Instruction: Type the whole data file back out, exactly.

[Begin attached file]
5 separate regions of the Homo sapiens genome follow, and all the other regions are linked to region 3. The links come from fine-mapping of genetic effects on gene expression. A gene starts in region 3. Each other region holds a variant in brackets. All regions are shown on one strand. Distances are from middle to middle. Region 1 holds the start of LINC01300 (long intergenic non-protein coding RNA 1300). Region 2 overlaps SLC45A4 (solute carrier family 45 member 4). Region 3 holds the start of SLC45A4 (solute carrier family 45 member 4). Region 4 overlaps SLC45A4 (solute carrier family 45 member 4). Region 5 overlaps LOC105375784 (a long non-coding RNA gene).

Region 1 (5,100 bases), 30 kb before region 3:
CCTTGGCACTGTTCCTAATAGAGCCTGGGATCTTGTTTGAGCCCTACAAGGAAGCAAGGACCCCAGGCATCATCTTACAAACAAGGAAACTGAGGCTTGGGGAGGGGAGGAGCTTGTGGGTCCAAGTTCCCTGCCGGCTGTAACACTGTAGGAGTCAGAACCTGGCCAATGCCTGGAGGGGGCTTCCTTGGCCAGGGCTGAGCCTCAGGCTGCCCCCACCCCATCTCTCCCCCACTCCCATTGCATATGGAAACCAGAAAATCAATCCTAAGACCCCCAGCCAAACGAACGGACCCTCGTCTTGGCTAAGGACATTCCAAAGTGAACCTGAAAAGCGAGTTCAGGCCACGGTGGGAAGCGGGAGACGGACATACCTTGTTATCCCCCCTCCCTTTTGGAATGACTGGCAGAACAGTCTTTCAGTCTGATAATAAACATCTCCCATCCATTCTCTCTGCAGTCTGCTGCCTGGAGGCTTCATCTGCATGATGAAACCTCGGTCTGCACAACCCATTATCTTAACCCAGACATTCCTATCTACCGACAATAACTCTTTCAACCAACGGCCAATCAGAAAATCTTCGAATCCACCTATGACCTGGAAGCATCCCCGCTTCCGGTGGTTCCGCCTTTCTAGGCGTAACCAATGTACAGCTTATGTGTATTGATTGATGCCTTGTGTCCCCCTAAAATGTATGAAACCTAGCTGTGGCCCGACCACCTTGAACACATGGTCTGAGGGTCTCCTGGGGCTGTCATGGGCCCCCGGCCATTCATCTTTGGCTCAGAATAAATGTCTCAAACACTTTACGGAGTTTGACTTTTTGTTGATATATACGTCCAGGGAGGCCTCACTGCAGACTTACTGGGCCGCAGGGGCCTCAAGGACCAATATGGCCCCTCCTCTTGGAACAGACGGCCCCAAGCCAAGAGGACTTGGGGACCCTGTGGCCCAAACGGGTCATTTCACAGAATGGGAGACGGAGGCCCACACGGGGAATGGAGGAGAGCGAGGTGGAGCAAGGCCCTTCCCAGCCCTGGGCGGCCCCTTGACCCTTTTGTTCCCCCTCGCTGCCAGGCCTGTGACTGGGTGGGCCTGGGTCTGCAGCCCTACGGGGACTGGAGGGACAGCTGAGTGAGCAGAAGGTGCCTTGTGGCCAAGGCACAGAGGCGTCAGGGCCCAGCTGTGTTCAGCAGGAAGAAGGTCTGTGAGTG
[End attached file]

5 separate regions of the Homo sapiens genome follow, and all the other regions are linked to region 3. The links come from fine-mapping of genetic effects on gene expression. A gene starts in region 3. Each other region holds a variant in brackets. All regions are shown on one strand. Distances are from middle to middle. Region 1 holds the start of LINC01300 (long intergenic non-protein coding RNA 1300). Region 2 overlaps SLC45A4 (solute carrier family 45 member 4). Region 3 holds the start of SLC45A4 (solute carrier family 45 member 4). Region 4 overlaps SLC45A4 (solute carrier family 45 member 4). Region 5 overlaps LOC105375784 (a long non-coding RNA gene).

Region 1 (5,100 bases), 30 kb before region 3:
CCTTGGCACTGTTCCTAATAGAGCCTGGGATCTTGTTTGAGCCCTACAAGGAAGCAAGGACCCCAGGCATCATCTTACAAACAAGGAAACTGAGGCTTGGGGAGGGGAGGAGCTTGTGGGTCCAAGTTCCCTGCCGGCTGTAACACTGTAGGAGTCAGAACCTGGCCAATGCCTGGAGGGGGCTTCCTTGGCCAGGGCTGAGCCTCAGGCTGCCCCCACCCCATCTCTCCCCCACTCCCATTGCATATGGAAACCAGAAAATCAATCCTAAGACCCCCAGCCAAACGAACGGACCCTCGTCTTGGCTAAGGACATTCCAAAGTGAACCTGAAAAGCGAGTTCAGGCCACGGTGGGAAGCGGGAGACGGACATACCTTGTTATCCCCCCTCCCTTTTGGAATGACTGGCAGAACAGTCTTTCAGTCTGATAATAAACATCTCCCATCCATTCTCTCTGCAGTCTGCTGCCTGGAGGCTTCATCTGCATGATGAAACCTCGGTCTGCACAACCCATTATCTTAACCCAGACATTCCTATCTACCGACAATAACTCTTTCAACCAACGGCCAATCAGAAAATCTTCGAATCCACCTATGACCTGGAAGCATCCCCGCTTCCGGTGGTTCCGCCTTTCTAGGCGTAACCAATGTACAGCTTATGTGTATTGATTGATGCCTTGTGTCCCCCTAAAATGTATGAAACCTAGCTGTGGCCCGACCACCTTGAACACATGGTCTGAGGGTCTCCTGGGGCTGTCATGGGCCCCCGGCCATTCATCTTTGGCTCAGAATAAATGTCTCAAACACTTTACGGAGTTTGACTTTTTGTTGATATATACGTCCAGGGAGGCCTCACTGCAGACTTACTGGGCCGCAGGGGCCTCAAGGACCAATATGGCCCCTCCTCTTGGAACAGACGGCCCCAAGCCAAGAGGACTTGGGGACCCTGTGGCCCAAACGGGTCATTTCACAGAATGGGAGACGGAGGCCCACACGGGGAATGGAGGAGAGCGAGGTGGAGCAAGGCCCTTCCCAGCCCTGGGCGGCCCCTTGACCCTTTTGTTCCCCCTCGCTGCCAGGCCTGTGACTGGGTGGGCCTGGGTCTGCAGCCCTACGGGGACTGGAGGGACAGCTGAGTGAGCAGAAGGTGCCTTGTGGCCAAGGCACAGAGGCGTCAGGGCCCAGCTGTGTTCAGCAGGAAGAAGGTCTGTGAGTG